MIT cell sorting system

MIT has developed a simple, inexpensive system to sort different kinds of cells a process that could result in low-cost tools to test for diseases such as cancer, even in remote locations.

The method relies on the way cells sometimes interact with a surface (such as the wall of a blood vessel) by rolling along it. In the new device, a surface is coated with lines of a material that interacts with the cells, making it seem sticky to specific types of cells. The sticky lines are oriented diagonally to the flow of cell-containing fluid passing over the surface, so as certain kinds of cells respond to the coating they are nudged to one side, allowing them to be separated out.

Cancer cells, for example, can be separated from normal cells by this method, which could ultimately lead to a simple device for cancer screening. Stem cells also exhibit the same kind of selective response, so such devices could eventually be used in research labs to concentrate these cells for further study.

Normally, it takes an array of lab equipment and several separate steps to achieve this kind of separation of cells. This can make such methods impractical for widespread screening of blood samples in the field, especially in remote areas. �Our system is tailor-made for analysis of blood,� Karnik says. In addition, some kinds of cells, including stem cells, are very sensitive to external conditions, so this system could allow them to be concentrated with much less damage than with conventional multi-stage lab techniques.

Now that the basic principle has been harnessed in the lab, Karnik estimates it may take up to two years to develop into a standard device that could be used for laboratory research purposes. Because of the need for extensive testing, development of a device for clinical use could take about five years, he estimates.

0 thoughts on “MIT cell sorting system”

  1. Hi Dan

    Thanks for your compliment on my blog.

    Nanotechnology is not needed to handle nuclear waste. Most nuclear waste is incompletely burned nuclear fuel.

    I have written about the status of nuclear material reprocessing.

    Reprocessing lets you send the 99-98% of unburned fuel back.

    Also, not all nuclear fission reactors are equal. There were liquid flouride reactors built in the 60s that can burn all of the fuel instead of our currrent 1-2%.

    All the really long half-life material is usable as fuel.

    that leaves stuff with 30 year half lives or less that is less than 5% by weight. Each of those elements can also be used for other purposes.

    The current commitment is already pretty big to nuclear. 19% of current US electricity.
    The current 443 reactors burn about 66,000 tons of uranium at 1% effiency. We can go to 100% efficiency with reprocessing or high burn reactors. There is 3 billion tons of Uranium in the oceans which the Japanese have already shown can be extracted for about $120 per pound. Plus thorium can also be used.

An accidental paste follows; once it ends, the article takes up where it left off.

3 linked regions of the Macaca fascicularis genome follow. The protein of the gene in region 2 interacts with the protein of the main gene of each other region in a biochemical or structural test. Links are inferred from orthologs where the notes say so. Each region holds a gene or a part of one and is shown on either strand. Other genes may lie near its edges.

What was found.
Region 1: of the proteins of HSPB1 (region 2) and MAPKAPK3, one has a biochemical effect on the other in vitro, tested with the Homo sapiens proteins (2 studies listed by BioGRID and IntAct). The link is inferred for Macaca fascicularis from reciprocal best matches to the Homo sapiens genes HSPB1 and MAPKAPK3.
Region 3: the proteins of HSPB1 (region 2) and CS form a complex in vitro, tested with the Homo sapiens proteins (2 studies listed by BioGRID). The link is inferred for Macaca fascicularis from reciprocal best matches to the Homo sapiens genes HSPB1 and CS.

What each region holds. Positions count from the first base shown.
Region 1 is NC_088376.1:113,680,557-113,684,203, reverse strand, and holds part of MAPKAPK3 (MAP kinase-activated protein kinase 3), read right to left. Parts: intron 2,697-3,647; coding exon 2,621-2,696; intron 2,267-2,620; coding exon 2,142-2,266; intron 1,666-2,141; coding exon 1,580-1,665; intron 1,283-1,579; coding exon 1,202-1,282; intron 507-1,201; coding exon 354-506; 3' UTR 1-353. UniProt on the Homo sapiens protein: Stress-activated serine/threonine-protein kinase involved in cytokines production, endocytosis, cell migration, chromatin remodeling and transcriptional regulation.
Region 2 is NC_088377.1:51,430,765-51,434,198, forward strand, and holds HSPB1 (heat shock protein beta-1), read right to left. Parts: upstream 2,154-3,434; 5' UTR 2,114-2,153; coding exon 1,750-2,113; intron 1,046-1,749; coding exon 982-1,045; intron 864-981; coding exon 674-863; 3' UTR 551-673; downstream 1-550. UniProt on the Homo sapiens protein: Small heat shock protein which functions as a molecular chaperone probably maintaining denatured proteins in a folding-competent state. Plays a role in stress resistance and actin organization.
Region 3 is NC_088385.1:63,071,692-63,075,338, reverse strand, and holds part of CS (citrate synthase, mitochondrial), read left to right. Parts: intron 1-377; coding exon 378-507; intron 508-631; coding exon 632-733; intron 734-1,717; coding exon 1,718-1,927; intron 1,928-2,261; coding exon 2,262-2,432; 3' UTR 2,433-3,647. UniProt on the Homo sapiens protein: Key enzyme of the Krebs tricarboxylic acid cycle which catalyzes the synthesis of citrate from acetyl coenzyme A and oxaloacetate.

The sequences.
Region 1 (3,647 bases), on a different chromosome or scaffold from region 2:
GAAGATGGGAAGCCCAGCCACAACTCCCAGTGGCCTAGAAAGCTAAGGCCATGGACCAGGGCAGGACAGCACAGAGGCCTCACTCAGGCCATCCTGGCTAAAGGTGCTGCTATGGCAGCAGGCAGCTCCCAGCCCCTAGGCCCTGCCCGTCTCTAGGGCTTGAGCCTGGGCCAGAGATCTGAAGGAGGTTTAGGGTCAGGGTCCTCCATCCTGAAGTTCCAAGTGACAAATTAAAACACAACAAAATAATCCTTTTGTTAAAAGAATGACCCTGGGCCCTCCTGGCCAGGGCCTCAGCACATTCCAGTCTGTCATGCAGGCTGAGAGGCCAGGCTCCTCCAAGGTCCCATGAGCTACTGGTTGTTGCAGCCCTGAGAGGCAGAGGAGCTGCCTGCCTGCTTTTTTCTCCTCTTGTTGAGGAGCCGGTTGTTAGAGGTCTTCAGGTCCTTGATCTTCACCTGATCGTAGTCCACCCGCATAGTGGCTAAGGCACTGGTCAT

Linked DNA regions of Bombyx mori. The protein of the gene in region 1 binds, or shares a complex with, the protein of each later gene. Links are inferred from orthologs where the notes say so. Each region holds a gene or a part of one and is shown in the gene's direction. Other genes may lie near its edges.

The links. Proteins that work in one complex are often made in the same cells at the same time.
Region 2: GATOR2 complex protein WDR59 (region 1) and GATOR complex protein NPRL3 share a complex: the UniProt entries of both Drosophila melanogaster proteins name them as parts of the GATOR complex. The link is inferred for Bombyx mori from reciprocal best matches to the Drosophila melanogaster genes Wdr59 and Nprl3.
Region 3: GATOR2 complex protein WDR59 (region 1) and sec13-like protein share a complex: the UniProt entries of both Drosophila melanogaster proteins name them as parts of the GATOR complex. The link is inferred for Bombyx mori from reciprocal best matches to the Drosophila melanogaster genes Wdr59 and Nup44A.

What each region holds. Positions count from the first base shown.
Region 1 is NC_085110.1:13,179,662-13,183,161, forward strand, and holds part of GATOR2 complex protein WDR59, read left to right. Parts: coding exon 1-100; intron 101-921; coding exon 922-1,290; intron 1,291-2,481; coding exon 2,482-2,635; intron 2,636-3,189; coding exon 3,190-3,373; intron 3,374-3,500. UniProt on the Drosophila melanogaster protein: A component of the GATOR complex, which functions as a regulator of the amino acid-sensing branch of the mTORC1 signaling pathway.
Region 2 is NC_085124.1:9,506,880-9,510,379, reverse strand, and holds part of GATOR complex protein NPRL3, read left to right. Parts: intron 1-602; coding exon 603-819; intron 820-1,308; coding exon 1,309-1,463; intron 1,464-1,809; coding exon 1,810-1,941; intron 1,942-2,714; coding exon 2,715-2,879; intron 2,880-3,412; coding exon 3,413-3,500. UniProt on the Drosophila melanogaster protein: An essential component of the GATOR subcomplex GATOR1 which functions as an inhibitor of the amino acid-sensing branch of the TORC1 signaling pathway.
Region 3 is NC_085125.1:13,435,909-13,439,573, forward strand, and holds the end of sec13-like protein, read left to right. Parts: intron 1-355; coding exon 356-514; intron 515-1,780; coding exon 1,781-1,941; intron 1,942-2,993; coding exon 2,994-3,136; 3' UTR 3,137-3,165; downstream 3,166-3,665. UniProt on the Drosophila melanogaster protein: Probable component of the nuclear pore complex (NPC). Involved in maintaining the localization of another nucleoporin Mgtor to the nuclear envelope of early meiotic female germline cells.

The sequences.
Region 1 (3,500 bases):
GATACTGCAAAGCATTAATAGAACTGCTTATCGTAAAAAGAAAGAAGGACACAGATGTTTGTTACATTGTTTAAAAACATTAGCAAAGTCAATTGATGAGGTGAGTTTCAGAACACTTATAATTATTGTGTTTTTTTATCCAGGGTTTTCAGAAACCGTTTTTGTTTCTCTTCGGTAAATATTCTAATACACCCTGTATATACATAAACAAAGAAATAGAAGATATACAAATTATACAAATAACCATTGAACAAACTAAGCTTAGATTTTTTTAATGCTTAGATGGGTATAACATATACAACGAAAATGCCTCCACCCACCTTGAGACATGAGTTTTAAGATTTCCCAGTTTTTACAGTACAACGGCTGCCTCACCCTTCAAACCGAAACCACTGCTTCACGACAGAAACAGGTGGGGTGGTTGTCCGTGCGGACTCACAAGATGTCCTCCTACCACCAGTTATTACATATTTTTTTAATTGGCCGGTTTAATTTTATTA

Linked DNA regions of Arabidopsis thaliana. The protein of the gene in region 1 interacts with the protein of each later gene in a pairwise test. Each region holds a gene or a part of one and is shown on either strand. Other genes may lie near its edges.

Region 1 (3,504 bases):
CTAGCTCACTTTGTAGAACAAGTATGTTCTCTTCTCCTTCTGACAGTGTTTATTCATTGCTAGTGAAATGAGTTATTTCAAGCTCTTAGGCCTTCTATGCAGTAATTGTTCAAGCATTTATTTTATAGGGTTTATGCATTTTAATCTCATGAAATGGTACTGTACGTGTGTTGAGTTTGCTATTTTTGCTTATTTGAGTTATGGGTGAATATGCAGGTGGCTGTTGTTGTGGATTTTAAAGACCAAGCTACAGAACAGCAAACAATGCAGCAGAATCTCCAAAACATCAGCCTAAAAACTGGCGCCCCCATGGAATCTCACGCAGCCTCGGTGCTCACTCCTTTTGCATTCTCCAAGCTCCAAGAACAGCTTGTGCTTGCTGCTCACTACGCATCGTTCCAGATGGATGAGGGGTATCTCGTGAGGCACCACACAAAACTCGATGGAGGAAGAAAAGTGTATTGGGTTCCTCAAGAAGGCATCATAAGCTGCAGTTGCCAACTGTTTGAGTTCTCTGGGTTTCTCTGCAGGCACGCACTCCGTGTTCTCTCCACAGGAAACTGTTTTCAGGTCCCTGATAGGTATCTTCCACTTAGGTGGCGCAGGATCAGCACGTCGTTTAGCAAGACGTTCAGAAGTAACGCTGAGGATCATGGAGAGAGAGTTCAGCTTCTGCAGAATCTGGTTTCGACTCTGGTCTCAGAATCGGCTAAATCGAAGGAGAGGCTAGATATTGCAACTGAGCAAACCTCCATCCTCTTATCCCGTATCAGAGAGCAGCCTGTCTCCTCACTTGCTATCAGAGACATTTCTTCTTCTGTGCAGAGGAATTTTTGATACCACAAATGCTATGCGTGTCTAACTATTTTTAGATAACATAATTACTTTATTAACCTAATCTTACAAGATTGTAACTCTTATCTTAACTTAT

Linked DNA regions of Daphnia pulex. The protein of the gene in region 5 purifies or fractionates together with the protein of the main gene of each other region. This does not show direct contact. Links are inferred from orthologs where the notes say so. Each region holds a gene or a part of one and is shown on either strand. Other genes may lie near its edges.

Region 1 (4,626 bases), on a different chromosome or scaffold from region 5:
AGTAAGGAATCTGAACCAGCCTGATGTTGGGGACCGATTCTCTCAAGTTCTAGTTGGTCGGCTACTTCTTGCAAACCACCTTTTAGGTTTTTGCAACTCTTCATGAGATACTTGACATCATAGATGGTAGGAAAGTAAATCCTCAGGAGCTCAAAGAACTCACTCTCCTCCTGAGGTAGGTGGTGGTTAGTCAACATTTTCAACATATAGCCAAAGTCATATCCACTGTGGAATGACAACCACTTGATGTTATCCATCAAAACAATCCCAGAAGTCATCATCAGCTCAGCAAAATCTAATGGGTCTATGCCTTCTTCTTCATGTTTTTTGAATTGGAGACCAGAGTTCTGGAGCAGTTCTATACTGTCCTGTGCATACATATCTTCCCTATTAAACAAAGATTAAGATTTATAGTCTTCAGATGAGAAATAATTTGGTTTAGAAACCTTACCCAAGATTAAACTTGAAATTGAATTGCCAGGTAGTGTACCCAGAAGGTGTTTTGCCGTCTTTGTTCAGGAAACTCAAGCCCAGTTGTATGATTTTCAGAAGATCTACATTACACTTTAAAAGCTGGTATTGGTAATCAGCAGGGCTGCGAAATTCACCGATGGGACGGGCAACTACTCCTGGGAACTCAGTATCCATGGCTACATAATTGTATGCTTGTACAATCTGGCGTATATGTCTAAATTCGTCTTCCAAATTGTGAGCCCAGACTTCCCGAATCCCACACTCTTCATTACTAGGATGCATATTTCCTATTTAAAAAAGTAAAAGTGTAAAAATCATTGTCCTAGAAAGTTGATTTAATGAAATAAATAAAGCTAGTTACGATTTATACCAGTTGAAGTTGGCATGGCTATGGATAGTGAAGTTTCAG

So over 5 million years X the current reactor level. So if we use 10 times as much the Uranium/thorium and still not run out for 500,000 years. There is also Uranium and thorium in the moon.

    I have posts about this if you look at the nuclear category of posts down the left.

    However, I am confident that we will get various forms of very good nuclear fusion working as well as super-efficient and cheap solar with nanotechnology. See some of my articles about large space structures (space bubbles and magnetically inflated structures). With nanotech enhanced versions of those we can rapidly develop massive space solar energy. Under a pessimistic scenario these things might not happen until 2040. In the meantime, millions will continue to die every year by not cleaning up air pollution from coal and fossil fuels, plus the $70+ billion lost in the US alone from using 40% of the rail for moving coal and not getting more of the truck moved freight onto rail and the $20 billion per year in health costs.

  2. Brian, I really enjoy your blog.

    I agree that nuclear power has a future in our energy policies but there are some issues that continue to bother me.

    First of all we need to really lock down the waste processing problem before making a big commitment to this technology.

    Given humanities collective inabiilty to plan even 50 years ahead, its hard to imagine us making smart decisions for legacies commensorate with toxic wastes that have half lifes of up to 50,000 years (plutonium). this is a length of time equivelant 7 times the length of recorded history, a sobering thought indeed.

    It seems that a prerequesite for a commitment to nuclear power would be a waste processing plan that is fully self sustaining and un-dependent on any human support. This would guard against any retractions in technology or civilization over the period of toxicity for the waste

    Perhaps you have a post or an opinion about the use of nanotechnology to solve the waste problem. I can imagine senarios where the half life the of the waste can be greatly reduced.

    In our rush to solve the global warming/petrochemical addiction problem, We have to be careful not to exchange one demon for another.

    I also am leary of switching to another resource restrained energy solution.

    One advantage to solar and wind power solutions is that they are distributed and truely reneweable, since the amounts of wind and sun are predictable within reason and not likely to go away ( of if they did then we have much larger probelms to deal with)

    I envision a multi soureced energy policy for our planet that includes use of many solutions, avoiding the ‘unilateral’ energy solution of petrochemicals that currently makes us so vulnerable to supply instability issues.


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